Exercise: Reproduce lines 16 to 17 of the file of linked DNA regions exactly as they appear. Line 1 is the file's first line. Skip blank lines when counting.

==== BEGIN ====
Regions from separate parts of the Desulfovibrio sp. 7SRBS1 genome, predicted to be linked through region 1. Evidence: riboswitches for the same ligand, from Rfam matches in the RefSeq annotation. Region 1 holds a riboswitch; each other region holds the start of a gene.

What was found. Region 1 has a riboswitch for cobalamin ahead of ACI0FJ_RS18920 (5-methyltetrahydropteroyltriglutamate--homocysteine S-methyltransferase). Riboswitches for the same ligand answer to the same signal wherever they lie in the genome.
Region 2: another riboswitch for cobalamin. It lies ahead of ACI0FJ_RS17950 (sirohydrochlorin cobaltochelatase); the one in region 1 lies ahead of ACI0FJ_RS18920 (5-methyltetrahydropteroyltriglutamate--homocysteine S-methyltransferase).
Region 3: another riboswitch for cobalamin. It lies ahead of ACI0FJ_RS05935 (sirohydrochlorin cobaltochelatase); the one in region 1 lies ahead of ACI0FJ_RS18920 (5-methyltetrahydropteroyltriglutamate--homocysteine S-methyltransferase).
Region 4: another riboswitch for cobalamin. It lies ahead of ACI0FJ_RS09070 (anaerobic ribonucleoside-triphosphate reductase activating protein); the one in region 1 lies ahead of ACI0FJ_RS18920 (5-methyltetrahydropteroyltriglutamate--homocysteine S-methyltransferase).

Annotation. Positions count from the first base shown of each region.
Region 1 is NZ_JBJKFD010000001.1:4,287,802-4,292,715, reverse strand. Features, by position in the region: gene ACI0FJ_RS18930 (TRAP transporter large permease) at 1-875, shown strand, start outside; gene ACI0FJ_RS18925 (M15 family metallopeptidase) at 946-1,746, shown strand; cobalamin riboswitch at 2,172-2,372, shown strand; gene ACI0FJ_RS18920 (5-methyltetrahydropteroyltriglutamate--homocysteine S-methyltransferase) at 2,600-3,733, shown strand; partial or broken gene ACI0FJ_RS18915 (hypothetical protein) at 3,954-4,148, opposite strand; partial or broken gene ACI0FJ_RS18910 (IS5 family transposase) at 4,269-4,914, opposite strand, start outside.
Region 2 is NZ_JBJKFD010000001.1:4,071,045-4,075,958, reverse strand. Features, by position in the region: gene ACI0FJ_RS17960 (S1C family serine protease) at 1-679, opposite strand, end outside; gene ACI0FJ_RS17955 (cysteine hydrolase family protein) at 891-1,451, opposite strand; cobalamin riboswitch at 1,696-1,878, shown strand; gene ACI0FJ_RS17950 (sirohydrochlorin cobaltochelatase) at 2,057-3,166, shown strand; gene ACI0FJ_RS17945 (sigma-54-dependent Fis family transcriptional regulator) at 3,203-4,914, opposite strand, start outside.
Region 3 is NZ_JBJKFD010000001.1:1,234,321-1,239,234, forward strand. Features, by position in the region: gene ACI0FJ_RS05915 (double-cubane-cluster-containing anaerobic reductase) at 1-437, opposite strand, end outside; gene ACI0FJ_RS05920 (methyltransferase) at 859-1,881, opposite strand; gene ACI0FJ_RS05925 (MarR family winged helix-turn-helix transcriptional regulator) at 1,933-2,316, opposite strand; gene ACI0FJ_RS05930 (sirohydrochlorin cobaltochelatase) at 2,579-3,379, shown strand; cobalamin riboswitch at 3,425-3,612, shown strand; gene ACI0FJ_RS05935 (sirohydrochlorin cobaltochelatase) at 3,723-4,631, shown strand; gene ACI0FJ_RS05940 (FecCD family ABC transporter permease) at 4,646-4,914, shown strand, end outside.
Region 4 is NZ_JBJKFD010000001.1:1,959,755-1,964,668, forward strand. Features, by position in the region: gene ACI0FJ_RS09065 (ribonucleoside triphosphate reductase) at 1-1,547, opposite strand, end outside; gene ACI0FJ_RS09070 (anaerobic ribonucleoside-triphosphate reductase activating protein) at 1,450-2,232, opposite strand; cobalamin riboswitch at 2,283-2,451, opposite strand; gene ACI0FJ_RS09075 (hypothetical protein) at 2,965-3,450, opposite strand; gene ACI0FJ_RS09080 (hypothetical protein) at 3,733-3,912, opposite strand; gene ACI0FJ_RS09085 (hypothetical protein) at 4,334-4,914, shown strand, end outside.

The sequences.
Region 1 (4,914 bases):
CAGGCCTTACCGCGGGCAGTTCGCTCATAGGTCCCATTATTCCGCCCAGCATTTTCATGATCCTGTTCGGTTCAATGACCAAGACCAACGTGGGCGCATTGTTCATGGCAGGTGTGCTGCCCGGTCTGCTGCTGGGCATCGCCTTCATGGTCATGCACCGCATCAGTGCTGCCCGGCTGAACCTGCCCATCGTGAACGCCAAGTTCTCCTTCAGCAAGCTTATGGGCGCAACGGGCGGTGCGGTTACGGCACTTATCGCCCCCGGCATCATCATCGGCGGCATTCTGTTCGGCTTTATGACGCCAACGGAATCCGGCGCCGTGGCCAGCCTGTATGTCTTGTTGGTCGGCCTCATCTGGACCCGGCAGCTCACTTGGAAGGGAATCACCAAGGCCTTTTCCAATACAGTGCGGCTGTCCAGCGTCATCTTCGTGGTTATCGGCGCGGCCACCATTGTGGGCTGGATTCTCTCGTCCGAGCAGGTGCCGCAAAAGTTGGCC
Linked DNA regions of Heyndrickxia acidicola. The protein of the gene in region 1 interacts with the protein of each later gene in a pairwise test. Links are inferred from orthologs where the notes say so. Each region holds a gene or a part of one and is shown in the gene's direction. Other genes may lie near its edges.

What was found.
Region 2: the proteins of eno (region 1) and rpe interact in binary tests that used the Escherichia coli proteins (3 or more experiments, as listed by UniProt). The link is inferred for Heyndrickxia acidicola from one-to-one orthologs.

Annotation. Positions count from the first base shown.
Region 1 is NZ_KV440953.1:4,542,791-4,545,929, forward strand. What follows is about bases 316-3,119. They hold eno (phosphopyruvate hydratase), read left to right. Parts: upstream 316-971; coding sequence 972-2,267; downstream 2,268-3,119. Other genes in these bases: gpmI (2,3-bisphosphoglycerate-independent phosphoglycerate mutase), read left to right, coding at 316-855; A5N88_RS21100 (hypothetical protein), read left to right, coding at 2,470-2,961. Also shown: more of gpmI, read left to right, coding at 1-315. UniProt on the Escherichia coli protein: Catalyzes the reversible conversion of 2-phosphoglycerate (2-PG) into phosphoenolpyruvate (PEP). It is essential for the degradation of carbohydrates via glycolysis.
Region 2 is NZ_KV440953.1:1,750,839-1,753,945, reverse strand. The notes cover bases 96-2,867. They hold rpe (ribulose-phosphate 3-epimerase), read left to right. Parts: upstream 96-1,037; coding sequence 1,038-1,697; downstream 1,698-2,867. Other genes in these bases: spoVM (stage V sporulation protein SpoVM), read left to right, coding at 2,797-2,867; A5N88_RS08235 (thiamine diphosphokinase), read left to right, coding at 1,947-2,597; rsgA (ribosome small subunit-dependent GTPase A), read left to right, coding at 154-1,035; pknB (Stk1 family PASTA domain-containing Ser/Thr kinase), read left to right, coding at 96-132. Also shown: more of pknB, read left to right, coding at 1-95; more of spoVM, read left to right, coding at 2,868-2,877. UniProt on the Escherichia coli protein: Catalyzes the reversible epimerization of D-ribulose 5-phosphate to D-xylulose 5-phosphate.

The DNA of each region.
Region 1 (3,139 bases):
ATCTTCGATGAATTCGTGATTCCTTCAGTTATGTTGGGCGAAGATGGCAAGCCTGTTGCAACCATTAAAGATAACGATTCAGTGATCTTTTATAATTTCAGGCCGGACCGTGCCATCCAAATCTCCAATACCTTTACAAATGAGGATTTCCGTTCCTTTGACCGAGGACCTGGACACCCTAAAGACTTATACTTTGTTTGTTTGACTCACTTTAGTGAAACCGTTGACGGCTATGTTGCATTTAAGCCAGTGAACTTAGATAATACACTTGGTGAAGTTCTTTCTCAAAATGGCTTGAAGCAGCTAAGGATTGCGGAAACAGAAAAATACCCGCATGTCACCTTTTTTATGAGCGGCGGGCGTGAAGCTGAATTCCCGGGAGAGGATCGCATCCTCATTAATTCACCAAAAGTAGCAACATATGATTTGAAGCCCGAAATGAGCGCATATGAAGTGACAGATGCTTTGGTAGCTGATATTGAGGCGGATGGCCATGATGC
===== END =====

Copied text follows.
Region 2: the proteins of eno (region 1) and rpe interact in binary tests that used the Escherichia coli proteins (3 or more experiments, as listed by UniProt). The link is inferred for Heyndrickxia acidicola from one-to-one orthologs.

Annotation. Positions count from the first base shown.